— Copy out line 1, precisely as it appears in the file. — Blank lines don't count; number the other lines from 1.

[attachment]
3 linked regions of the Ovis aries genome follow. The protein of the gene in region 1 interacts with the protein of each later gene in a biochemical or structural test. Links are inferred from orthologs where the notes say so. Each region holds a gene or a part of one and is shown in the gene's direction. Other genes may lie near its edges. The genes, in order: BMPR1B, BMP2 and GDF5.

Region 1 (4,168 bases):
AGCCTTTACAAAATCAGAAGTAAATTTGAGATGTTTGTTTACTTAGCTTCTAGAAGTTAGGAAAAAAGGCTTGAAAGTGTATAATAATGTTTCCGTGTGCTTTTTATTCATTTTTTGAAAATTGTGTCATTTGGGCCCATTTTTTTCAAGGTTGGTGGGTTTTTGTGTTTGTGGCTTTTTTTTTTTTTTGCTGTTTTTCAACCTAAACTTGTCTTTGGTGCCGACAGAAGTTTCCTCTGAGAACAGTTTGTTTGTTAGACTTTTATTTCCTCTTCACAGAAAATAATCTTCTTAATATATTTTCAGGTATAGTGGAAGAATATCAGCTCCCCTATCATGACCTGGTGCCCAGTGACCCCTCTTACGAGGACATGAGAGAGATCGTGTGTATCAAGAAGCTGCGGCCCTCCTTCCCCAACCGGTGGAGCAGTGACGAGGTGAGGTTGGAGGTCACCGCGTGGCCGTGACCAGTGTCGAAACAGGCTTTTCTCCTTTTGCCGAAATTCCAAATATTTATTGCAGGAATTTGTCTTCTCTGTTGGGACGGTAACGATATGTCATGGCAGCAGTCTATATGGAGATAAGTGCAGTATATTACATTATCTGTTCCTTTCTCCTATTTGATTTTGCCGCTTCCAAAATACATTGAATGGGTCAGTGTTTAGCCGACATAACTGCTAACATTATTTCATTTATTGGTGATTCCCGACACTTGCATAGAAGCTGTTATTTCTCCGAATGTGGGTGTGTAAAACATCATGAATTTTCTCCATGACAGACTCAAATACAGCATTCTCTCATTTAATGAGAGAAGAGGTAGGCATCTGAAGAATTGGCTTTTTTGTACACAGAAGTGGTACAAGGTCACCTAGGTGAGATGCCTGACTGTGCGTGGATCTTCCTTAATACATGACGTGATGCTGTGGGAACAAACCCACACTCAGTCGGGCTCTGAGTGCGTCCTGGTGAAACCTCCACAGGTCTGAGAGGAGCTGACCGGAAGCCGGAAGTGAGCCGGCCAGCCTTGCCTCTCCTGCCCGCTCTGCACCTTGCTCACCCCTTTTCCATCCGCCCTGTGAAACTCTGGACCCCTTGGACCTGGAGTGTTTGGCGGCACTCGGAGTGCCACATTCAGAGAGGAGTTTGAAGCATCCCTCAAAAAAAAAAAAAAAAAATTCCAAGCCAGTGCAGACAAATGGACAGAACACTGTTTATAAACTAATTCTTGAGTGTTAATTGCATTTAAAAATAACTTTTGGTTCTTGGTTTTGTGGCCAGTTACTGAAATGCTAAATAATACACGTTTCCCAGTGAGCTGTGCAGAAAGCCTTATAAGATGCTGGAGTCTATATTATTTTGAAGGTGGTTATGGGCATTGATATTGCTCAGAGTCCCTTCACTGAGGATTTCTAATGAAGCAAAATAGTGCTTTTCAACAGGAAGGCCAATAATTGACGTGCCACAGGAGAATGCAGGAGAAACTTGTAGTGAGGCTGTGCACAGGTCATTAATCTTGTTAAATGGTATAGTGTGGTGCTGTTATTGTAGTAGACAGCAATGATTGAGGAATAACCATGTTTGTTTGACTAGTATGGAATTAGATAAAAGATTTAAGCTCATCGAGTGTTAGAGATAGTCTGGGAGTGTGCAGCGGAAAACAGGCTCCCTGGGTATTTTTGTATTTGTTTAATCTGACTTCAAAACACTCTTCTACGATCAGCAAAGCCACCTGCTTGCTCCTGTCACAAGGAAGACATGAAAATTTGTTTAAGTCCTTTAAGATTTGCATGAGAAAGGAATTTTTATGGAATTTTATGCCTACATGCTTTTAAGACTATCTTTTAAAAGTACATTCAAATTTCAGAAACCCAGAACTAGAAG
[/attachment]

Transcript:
3 linked regions of the Ovis aries genome follow. The protein of the gene in region 1 interacts with the protein of each later gene in a biochemical or structural test. Links are inferred from orthologs where the notes say so. Each region holds a gene or a part of one and is shown in the gene's direction. Other genes may lie near its edges. The genes, in order: BMPR1B, BMP2 and GDF5.